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Help with seersucker suits - Page 2

post #16 of 21
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I like the Press seersucker. I also want to get a new 100% cotton poplin suit but they appear to be harder to find. Silver probably has them and maybe Press?
I picked up a tan poplin last summer from Hunter and Coggins on the cheap and was quite satisfied. Decent construction, made in the USA (Asheville, NC), and around $270 after shipping and a visit to the tailor. They don't seem to have the 100% cotton on their site, but you might call and ask. I found their customer service to be excellent. Their site mentions the Haspel seersucker WSJ article, and even provides a link, but the article is subscribers only.
post #17 of 21
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(Horace @ Jan. 27 2005,03:39) I like the Press seersucker.  I also want to get a new 100% cotton poplin suit but they appear to be harder to find.  Silver probably has them and maybe Press?
I picked up a tan poplin last summer from Hunter and Coggins on the cheap and was quite satisfied. Decent construction, made in the USA (Asheville, NC), and around $270 after shipping and a visit to the tailor. They don't seem to have the 100% cotton on their site, but you might call and ask. I found their customer service to be excellent. Their site mentions the Haspel seersucker WSJ article, and even provides a link, but the article is subscribers only.
Thanks. Will do on the Poplin. I wonder who made it? Does it have a UNITE tag or an RN number? Here's the article by the wy from WSJ: Nothing's quite as hit-or-miss as a seersucker suit. It can make a man look effortlessly sophisticated, ready for a bourbon at the Kentucky Derby. Or it can make him look like he should be selling Eskimo pies. Seersucker suits are intimidating enough, in fact, that plenty of men avoid them altogether. But this spring, the fashion industry's pushing the look hard: For the first time in years, French designer Hermes has a version of the American classic (price: $2,800 and up), while big retailers from Barneys to Saks Fifth Avenue are varying the theme, selling trousers without the jacket and trading the traditional blue-and-white look for stripes in beige, yellow, lime and orange. Hoping to avoid the ice-cream man look, we ordered a selection ranging from a la carte pants to complete suits. We passed on those yellow-striped numbers, pitting modern takes on the classic blue-and-white (pants only, cashmere blends) against suits from some of the oldest makers in the business. Then we threw a seersucker party, inviting fans and skeptics alike and asking our hip 40-year-old cellist friend, Garo, to model the designs. The trousers from New York-based retailer Barneys were plenty cool - but unfortunately, ordering them nearly made us lose ours. To be fair, it was partially our fault: When our credit card address didn't match our phone number, our representatives turned frosty, and it took us three tries to get our pants. When we finally got these $240, Italian-made trousers, our tester found them a bit snug, though the material was soft and crisp. Still, our panel thought that for the full effect, Garo would need a jacket - and they had high hopes for the $1,400 suit we ordered from Hickey-Freeman. (We picked all suits in 40 regular, which came with size 34 trousers). Indeed, this had beautiful details, including hand-stitched button holes. But something was amiss: Its fabric was thick and smooth, and when we read the catalog's fine print, we discovered it was actually a cotton-cashmere blend. "It's faux seersucker," said panelist Eric, a doctor. Traditional seersucker, of course, is 100% cotton, with a thin, crinkly feel. When the fabric was introduced - Brooks Brothers says it brought it to the U.S. in the 1830s to make frock coats - many wealthier wearers rejected the rumpled look. Still, it was popular in the warmer Southern states, and during the Depression, seersucker suits caught on because they were cheap and washable. The whole wrinkle thing got ironed out by the 1950s, when clothing makers began adding synthetic fibers. But that hasn't necessarily made it easier to look great. Because this fabric is soft, it must hang just right. Even slight alterations can disturb the vertical lines. Finally, if the suit's too baggy, you look like you're dressed in a dish towel. That was the case with the suit we ordered from Jos. A. Bank. It was a bargain at $200 and the fabric was classic, but the pants' full cut seemed a bit baggy. The three-button jacket we chose, meanwhile, had a long cut and stylized look, with padded shoulders and skinny lapels. The overall effect? A bit too gangster-flick slick. "Like Joe Pesci in a suit that fell off the back of a truck," said Garo. So we were down to two suits - from some of the oldest names in seersucker. Brooks Brothers' modern version, about $300, felt like the real thing. It fit Garo - the jacket laid flat, the pants fit well - and would require almost no alterations. Still, other panelists called the pant legs too full and boxy, and noticed the lining was a touch heavier than they expected: "You might sweat a lot," Eric said. Our final pick was from Haspel, the brand credited with popularizing these suits. Though Haspel suits are widely available, we got ours from the Web site of North Carolina clothier Hunter & Coggins. Our panelists called it simple, unaffected, and "devoid of modernisms." The fabric was light, but with body and texture. The two-button jacket had the best fit, and its trim-cut pants looked good not only on Garo, but on Eric, a taller and leaner panelist. The only problem: The suit arrived with a discolored shoulder. When we called the store, proprietor Jim Hunter offered to pay for dry-cleaning - we passed - and then offered to send us a second one. The new model was perfect, both crisp and crinkled at the same time. "Now, this is what seersucker is supposed to be," said Eric. It's our Best Overall - and, at $275, Best Value. - Vanessa O'Connell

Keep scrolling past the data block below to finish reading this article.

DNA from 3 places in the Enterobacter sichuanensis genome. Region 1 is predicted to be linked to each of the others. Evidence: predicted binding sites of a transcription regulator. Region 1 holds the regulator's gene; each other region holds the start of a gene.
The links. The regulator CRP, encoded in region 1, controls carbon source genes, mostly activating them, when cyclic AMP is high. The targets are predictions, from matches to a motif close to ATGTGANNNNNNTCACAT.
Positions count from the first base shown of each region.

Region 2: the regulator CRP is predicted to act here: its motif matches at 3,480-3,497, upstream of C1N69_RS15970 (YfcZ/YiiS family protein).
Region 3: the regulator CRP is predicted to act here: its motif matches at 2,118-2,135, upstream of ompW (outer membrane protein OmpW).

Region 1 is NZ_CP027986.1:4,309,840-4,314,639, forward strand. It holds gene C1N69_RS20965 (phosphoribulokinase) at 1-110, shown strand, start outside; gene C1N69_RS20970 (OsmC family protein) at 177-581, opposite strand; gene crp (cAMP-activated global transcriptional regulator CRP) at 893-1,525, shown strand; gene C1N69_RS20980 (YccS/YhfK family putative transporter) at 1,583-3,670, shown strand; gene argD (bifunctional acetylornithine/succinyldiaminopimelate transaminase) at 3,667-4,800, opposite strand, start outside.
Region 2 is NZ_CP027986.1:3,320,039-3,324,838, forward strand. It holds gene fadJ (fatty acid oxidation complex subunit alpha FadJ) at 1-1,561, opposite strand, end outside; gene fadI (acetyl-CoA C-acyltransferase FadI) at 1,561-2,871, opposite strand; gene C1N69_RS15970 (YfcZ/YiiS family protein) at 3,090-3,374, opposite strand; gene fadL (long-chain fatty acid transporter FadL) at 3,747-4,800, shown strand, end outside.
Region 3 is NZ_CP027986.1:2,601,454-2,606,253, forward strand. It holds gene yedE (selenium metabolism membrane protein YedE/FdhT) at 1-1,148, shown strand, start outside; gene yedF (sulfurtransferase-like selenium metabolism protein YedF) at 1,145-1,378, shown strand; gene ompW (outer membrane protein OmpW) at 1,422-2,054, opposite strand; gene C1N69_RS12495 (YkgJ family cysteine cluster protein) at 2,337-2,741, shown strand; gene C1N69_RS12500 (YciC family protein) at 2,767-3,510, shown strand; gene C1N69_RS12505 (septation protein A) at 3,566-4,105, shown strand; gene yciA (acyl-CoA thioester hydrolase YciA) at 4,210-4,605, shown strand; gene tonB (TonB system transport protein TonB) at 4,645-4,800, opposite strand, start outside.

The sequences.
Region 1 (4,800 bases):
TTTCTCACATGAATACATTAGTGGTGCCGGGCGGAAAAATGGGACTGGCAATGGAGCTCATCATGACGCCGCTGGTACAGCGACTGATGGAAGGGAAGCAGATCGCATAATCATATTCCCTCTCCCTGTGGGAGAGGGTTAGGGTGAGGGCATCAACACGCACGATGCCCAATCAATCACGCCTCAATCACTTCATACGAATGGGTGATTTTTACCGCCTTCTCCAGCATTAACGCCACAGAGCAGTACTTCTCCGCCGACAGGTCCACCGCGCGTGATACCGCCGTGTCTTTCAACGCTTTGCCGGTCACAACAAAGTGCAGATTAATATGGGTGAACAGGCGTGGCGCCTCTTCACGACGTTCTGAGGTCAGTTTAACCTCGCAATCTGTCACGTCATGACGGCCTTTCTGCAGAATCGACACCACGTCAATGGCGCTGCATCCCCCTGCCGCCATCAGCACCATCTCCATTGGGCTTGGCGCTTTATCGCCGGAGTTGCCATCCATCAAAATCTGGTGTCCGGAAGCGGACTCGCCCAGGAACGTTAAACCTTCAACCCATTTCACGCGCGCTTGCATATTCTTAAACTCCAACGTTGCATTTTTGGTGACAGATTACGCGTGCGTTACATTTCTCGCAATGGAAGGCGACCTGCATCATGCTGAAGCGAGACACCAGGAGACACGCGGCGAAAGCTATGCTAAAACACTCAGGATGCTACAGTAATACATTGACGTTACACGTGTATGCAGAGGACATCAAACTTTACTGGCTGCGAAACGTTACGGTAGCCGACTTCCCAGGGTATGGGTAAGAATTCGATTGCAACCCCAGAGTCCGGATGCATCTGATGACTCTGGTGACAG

post #18 of 21
It seems like the recommendation in this review was based in part on the fit of the suit out the door. For a mail order suit and a sub $300 price range I guess this makes sense (some people would hesitate to pay much for alterations), but basing this on the suit's fit on certain panelists is a bit strange, unless they are of a very typical build.
post #19 of 21
I bought a Haspel about 3 years ago (two button, center vent, full lining) and a new Haspel about 3 months ago (3 button, side vents, 3/8 lined). The fit on the older SS was never quite right, even after alterations, and I rarely wore it. The new one is fantastic - great fit and super cool and breathable. I bought it at a discount chain called Syms - http://www.syms.com for $99. Call one of the stores up and ask if they will ship you one.
post #20 of 21
Quote:
Originally Posted by Girardian
It seems like the recommendation in this review was based in part on the fit of the suit out the door. For a mail order suit and a sub $300 price range I guess this makes sense (some people would hesitate to pay much for alterations), but basing this on the suit's fit on certain panelists is a bit strange, unless they are of a very typical build.

Girardian,
I believe you've made a very good observation. There is little discussion in the WSJ article about the construction. I have a Haspel. It is a cheap suit. Fairly boxey in shape, huge arm holes, perfectly flat lapels. If the PRL one pictured truely has a lapel roll like the one shown, I'd sure want to give it a try for an alterable fit.
post #21 of 21
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Originally Posted by NukeMeSlowly
I bought it at a discount chain called Syms - http://www.syms.com for $99. Call one of the stores up and ask if they will ship you one.

Syms doesn't ship, by the way.